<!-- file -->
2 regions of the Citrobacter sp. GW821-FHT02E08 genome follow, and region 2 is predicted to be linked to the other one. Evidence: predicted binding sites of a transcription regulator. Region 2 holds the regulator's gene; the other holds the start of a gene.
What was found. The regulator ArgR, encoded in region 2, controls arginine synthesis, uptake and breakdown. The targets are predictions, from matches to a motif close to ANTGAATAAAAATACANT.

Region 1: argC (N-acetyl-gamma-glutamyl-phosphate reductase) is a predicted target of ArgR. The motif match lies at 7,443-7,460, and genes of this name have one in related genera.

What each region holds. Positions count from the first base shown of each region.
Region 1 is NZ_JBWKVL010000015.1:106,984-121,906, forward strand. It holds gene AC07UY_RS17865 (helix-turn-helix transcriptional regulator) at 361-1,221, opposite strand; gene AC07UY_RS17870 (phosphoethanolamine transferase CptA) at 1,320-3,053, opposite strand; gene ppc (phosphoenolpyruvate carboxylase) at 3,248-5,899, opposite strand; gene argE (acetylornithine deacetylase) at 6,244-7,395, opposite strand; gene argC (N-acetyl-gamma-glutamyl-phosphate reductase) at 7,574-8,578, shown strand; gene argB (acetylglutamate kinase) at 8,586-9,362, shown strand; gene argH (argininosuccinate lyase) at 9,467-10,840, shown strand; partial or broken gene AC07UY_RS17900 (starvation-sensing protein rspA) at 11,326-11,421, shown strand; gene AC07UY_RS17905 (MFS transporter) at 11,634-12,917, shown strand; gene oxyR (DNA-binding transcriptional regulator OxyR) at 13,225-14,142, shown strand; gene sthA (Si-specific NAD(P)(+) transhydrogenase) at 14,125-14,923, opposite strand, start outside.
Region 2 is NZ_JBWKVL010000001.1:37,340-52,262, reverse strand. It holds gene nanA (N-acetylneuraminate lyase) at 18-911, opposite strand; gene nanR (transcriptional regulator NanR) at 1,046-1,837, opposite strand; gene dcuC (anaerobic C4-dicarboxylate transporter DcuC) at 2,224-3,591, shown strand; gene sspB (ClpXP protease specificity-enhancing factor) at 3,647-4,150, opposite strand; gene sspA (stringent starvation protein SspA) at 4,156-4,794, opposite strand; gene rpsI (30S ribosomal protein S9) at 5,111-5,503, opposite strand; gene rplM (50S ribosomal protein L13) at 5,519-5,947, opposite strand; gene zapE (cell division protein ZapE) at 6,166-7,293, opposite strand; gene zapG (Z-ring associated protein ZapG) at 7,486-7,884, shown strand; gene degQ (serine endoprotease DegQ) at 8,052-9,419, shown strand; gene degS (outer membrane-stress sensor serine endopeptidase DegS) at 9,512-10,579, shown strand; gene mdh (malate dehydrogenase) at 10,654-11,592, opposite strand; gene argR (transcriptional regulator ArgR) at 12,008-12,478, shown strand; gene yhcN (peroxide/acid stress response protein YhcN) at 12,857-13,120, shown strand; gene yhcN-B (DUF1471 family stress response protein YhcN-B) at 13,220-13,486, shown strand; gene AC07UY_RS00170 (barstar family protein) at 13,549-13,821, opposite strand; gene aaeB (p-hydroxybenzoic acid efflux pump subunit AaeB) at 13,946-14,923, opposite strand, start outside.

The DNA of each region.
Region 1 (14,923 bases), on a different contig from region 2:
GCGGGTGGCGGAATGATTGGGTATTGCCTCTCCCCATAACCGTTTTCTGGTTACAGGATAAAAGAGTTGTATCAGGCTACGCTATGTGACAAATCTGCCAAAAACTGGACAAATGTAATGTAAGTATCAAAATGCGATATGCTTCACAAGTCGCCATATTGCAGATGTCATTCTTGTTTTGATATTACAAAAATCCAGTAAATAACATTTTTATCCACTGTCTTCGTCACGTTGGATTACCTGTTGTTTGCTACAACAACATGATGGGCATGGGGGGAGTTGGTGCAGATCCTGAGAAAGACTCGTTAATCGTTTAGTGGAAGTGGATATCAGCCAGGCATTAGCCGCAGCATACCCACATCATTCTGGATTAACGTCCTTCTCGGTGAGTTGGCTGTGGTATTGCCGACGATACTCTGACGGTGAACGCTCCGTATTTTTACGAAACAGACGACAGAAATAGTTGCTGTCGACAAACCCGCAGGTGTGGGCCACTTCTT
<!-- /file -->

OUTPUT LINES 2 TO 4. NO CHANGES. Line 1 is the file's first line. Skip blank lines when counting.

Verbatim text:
What was found. The regulator ArgR, encoded in region 2, controls arginine synthesis, uptake and breakdown. The targets are predictions, from matches to a motif close to ANTGAATAAAAATACANT.

Region 1: argC (N-acetyl-gamma-glutamyl-phosphate reductase) is a predicted target of ArgR. The motif match lies at 7,443-7,460, and genes of this name have one in related genera.

What each region holds. Positions count from the first base shown of each region.